Dr. Janis Fricke is a postdoctoral researcher at Germany’s Leibniz Institute for Natural Product Research and Infection Biology, also known as the Hans Knöll Institute (HKI). He works within the Balance of the Microverse Cluster of Excellence at Friedrich Schiller University-Jena (FSU), an affiliate of HKI.
Dr. Fricke earned his Ph.D. in Natural Product Chemistry from FSU Jena in 2020. His dissertation covered indole alkaloid biosynthesis in mushrooms and the biotechnological production of psilocybin. He received a Master’s degree in Chemical Biology from FSU Jena in 2017, and Bachelor’s degree in Biology from Philipps University in Marburg, Germany.
The primary foci of Dr. Fricke’s research are biosynthetic pathways and natural products, particularly from fungi. Several studies conducted by Dr. Fricke and his colleagues at HKI were done in collaboration with Usona Institute’s initiative exploring psilocybin’s potential to treat major depressive disorder. Dr. Fricke was the lead author on a trailblazing 2017 study with Dr. Felix Blei and Dr. Dirk Hoffmeister which elucidated the specific enzymatic processes that generate psilocybin and related compounds in Psilocybe mushrooms. By reproducing the enzymes with E. coli, the researchers were able to reconstruct in vitro synthesis of psilocybin. Psychedelic Science Review published an explainer on these “magic mushroom” enzymes– named PsiK, PsiK, PsiM, and PsiH– and their functions. Dr. Fricke and his team’s work earned them a PHOENIX Pharmaceutical Science Award.
Dr. Fricke also co-authored numerous follow-up studies that characterized innovative new biotechnological synthesis methods for psilocybin, as well as natural and non-natural derivatives of the compound.2-8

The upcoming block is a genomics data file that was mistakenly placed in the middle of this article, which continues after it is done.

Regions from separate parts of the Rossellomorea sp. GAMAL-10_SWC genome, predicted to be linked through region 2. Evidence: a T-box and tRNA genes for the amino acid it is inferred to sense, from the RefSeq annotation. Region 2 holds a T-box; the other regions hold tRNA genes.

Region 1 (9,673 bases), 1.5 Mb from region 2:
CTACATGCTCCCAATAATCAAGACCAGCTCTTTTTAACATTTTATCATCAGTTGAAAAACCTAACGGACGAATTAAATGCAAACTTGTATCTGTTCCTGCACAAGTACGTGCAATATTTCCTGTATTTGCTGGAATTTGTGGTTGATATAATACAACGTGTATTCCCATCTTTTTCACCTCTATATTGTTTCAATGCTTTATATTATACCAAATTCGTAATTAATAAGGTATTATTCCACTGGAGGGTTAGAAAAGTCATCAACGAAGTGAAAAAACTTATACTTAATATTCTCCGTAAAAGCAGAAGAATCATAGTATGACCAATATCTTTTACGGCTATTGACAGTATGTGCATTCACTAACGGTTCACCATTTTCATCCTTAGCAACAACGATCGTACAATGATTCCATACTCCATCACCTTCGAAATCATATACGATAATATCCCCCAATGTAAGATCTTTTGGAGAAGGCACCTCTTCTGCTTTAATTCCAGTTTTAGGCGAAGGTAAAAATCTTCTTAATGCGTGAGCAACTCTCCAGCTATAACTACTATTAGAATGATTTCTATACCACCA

Psychedelic Science Review covered one of these studies, led by Dr. Fricke in 2019, which described the use of PsiD, PsiK, and PsiM mushroom enzymes to synthesize 6-methylated congeners of psilocybin.5
He and his colleagues’ 2020 discovery of beta-carbolines (naturally-occurring alkaloids) in Psilocybe mushrooms was also summarized in a Psychedelic Science Review article.6 This study, which prompted the researchers to hypothesize an entourage effect in magic mushrooms, was named among Psychedelic Science Review’s Top 10 Psilocybin Research Papers of 2020. It also received PSR’s 2020 Editor’s Choice Award for best study on psychedelics and nature. Beta-carbolines and their importance to psychedelic drug research are explained in another PSR article.
Dr. Fricke and his collaborators earned a Research Award from pharmaceutical company medac for their development of a new method for the multi-gene expression of biosynthetic pathways in fungi. The method was successfully applied to biotechnologically synthesize psilocybin.
More about Dr. Janis Fricke and his work can be found on his ResearchGate profile.